Gallipoli: A Ridge Too Far

Edited by Ashley Ekins (Head of Military History, AWM)

In early August 1915, after months of stalemate in the trenches on Gallipoli, British and Dominion troops launched a series of assaults in an all-out attempt to break the deadlock and achieve a decisive victory. The 'August offensive' resulted in heartbreaking failure and costly losses on both sides. Many of the sites of the bloody struggle became famous names: Lone Pine, the Nek, Chunuk Bair, Hill 60, Suvla Bay. Debate has continued to the present day over the strategy and planning, the real or illusory opportunities for success, and the causes of failure in what became the last throw of the dice for the Allies. Some argue that these costly attacks were a lost opportunity; others maintain that the outcomes were simply inevitable.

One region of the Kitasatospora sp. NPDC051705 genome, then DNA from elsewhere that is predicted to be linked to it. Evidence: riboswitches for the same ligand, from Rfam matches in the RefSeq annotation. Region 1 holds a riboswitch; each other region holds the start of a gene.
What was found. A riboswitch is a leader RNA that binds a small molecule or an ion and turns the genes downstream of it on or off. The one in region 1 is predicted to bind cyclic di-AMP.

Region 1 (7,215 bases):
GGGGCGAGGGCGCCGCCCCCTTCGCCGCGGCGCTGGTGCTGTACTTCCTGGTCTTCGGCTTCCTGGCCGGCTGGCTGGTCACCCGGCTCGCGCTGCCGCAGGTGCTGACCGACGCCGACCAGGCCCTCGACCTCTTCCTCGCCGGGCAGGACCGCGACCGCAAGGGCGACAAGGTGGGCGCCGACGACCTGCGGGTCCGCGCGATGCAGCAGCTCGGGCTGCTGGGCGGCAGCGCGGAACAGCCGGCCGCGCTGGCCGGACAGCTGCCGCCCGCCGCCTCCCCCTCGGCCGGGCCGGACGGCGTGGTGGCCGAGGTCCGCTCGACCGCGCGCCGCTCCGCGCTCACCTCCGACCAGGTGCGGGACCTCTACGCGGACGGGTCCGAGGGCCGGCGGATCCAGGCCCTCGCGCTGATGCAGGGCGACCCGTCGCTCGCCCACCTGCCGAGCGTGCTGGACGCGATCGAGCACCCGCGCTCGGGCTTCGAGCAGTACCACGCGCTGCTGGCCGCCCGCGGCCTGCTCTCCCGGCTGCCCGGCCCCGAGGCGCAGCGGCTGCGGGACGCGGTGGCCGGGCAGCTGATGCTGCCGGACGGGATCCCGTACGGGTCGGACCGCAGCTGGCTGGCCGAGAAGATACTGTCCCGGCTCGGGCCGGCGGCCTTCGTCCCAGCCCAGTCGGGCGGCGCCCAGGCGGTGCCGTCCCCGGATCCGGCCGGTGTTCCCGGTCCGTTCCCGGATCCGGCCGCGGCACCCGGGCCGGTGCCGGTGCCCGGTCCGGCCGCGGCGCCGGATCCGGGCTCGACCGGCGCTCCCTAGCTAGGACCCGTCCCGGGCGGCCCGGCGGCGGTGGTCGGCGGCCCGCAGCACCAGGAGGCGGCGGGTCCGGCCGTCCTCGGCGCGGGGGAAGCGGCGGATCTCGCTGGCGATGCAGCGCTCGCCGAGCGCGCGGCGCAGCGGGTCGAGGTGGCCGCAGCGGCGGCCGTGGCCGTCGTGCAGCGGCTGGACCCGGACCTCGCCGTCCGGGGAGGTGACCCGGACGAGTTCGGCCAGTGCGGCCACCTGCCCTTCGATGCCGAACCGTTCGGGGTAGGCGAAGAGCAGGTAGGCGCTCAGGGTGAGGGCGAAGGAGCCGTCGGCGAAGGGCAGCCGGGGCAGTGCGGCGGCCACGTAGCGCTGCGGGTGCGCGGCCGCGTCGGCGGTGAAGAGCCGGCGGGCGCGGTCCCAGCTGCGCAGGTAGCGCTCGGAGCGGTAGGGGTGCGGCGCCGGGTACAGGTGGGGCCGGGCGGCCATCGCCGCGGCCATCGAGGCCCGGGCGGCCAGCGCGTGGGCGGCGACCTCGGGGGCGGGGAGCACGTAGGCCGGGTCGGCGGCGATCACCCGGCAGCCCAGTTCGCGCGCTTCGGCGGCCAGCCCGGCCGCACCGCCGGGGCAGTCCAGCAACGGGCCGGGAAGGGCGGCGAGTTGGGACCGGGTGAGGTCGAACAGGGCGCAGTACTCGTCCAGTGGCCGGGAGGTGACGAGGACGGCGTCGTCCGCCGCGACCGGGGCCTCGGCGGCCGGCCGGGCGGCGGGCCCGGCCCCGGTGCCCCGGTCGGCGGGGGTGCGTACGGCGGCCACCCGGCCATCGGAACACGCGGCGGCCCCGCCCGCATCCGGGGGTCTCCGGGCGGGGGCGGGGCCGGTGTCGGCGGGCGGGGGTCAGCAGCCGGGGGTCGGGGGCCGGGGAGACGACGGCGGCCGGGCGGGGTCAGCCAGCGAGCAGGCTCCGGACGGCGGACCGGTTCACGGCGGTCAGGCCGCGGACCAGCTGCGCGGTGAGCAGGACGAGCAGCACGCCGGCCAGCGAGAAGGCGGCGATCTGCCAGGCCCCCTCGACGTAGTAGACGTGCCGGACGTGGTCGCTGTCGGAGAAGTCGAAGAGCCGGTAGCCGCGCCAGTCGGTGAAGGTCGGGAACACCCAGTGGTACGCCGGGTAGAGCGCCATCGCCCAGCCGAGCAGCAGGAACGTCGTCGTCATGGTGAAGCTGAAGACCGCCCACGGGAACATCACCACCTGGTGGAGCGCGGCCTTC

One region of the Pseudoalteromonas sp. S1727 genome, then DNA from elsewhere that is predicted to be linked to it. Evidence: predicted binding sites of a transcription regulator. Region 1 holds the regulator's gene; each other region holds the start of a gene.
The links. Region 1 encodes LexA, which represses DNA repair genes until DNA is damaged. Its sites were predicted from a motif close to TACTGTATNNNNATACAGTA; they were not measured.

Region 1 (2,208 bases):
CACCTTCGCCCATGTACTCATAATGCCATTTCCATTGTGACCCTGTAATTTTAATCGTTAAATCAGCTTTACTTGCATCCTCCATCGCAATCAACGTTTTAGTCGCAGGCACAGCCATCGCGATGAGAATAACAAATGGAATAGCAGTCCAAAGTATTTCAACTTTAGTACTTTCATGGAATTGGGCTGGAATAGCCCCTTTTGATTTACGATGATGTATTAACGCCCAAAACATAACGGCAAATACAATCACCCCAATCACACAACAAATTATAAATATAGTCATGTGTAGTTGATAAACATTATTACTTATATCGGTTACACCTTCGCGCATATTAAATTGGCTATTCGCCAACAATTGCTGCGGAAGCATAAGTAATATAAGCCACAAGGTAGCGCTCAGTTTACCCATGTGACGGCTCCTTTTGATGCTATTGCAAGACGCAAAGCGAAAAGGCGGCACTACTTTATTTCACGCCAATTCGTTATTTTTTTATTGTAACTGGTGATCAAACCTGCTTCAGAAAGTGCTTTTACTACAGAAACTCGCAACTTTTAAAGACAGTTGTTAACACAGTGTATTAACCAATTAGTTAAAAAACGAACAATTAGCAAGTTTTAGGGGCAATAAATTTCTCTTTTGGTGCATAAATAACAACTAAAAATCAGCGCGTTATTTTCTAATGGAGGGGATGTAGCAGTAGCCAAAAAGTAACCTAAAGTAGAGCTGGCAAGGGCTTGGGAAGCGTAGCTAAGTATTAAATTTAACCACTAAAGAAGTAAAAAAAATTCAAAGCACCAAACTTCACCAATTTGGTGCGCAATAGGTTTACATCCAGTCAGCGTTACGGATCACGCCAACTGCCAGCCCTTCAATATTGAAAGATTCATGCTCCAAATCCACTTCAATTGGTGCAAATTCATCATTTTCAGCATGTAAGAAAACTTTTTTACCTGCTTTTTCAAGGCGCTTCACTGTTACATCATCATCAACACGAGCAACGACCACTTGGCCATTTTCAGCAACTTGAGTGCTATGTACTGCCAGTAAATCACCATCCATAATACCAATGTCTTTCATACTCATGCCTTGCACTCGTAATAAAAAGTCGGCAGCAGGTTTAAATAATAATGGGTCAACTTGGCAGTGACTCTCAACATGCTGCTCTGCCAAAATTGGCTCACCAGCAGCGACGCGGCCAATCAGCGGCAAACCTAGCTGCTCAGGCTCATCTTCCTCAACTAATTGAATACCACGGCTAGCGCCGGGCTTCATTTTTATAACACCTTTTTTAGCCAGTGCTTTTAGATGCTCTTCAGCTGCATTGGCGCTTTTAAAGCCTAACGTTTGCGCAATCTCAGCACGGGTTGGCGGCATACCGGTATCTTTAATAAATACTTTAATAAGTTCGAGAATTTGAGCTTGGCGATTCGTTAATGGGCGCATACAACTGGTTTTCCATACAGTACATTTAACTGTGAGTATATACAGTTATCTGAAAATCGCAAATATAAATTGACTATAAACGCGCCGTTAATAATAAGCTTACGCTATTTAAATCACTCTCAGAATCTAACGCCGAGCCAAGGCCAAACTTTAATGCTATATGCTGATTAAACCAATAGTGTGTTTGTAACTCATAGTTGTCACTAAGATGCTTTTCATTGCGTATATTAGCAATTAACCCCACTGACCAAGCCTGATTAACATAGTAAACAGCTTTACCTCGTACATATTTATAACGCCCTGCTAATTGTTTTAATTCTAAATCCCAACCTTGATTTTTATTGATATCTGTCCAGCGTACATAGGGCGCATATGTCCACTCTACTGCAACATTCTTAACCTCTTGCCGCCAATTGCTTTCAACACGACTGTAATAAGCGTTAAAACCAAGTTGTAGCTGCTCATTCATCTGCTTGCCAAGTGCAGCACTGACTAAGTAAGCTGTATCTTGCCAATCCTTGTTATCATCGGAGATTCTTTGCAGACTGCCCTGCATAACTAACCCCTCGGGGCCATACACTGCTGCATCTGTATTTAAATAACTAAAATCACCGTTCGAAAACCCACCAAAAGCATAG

In this new book about the climactic battles, leading military historians from Australia, New Zealand, Britain, France, Germany, India and Turkey bring multi-national perspectives to the many intriguing questions that still overshadow Gallipoli. Their absorbing accounts are enhanced with extracts from soldiers' letters and diaries, and numerous photographs and maps. Hard cover, illustrated, 336 pages.

As reviewed in Wartime magazine issue 66 – the official magazine of the Australian War Memorial.


Gallipoli: A Ridge Too Far